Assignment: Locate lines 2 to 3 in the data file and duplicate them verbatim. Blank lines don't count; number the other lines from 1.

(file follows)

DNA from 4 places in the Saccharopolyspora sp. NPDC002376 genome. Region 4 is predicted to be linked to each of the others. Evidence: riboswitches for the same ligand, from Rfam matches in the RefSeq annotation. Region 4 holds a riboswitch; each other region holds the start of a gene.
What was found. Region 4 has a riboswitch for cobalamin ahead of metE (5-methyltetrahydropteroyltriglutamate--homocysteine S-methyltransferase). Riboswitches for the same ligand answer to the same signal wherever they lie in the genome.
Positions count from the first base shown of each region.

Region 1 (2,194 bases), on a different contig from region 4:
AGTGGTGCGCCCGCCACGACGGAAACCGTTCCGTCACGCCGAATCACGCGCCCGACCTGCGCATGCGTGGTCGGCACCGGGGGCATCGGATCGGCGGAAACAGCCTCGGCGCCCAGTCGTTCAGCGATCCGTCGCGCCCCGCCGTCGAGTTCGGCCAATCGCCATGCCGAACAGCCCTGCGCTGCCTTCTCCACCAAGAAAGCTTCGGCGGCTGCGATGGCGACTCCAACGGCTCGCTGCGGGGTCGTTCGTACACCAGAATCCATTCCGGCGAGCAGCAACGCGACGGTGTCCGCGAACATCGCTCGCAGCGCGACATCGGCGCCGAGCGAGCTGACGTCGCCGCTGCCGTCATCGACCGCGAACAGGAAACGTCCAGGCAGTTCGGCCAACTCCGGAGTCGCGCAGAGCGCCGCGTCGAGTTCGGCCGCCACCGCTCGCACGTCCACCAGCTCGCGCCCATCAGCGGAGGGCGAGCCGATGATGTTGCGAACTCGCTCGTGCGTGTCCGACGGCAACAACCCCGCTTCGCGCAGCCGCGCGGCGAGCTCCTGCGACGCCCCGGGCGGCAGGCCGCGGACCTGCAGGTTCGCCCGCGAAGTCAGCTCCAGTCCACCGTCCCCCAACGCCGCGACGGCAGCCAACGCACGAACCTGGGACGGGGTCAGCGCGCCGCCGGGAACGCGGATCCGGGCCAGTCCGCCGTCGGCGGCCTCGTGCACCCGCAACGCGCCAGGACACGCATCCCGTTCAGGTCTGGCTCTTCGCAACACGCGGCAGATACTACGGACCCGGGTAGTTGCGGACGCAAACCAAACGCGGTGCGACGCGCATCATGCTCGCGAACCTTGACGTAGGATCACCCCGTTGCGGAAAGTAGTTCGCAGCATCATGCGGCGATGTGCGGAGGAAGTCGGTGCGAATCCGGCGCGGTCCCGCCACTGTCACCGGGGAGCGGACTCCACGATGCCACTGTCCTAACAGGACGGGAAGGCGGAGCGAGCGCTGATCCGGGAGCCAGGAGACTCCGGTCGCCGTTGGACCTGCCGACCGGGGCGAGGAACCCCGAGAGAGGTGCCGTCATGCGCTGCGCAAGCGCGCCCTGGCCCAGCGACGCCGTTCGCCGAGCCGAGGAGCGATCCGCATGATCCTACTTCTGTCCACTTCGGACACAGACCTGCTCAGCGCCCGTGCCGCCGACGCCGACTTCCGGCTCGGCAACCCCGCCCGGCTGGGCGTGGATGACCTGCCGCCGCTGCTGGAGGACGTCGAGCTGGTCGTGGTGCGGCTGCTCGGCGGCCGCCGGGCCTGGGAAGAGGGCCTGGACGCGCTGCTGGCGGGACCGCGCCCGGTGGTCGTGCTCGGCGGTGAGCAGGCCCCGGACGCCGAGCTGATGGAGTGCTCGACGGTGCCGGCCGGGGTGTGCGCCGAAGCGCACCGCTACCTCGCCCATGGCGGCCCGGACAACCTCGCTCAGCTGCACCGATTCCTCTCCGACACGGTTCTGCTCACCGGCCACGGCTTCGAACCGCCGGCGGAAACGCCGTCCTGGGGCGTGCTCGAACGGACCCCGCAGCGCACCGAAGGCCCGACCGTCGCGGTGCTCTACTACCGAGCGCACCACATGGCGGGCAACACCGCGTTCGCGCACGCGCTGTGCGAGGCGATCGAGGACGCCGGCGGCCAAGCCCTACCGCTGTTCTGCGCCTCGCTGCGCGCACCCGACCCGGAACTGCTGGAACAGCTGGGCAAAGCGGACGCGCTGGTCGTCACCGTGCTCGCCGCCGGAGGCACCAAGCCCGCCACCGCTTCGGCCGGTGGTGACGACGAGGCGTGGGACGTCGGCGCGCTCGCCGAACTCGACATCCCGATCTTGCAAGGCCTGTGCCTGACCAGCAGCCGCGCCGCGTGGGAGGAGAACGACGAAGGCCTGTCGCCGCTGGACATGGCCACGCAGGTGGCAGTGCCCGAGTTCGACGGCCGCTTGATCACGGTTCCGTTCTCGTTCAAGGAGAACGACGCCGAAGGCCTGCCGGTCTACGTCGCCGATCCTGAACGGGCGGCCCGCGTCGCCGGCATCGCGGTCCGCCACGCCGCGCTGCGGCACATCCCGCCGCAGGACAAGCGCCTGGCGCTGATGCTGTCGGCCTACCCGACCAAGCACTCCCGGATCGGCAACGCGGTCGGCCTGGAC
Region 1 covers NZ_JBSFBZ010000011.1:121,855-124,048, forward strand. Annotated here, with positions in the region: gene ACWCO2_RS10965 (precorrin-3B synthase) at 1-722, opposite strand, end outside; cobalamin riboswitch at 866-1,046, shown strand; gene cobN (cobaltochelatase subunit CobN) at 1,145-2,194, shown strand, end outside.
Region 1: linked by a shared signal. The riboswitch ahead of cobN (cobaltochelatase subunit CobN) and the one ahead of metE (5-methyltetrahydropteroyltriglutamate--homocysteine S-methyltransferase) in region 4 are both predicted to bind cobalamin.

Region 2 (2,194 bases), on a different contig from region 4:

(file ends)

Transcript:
What was found. Region 4 has a riboswitch for cobalamin ahead of metE (5-methyltetrahydropteroyltriglutamate--homocysteine S-methyltransferase). Riboswitches for the same ligand answer to the same signal wherever they lie in the genome.
Positions count from the first base shown of each region.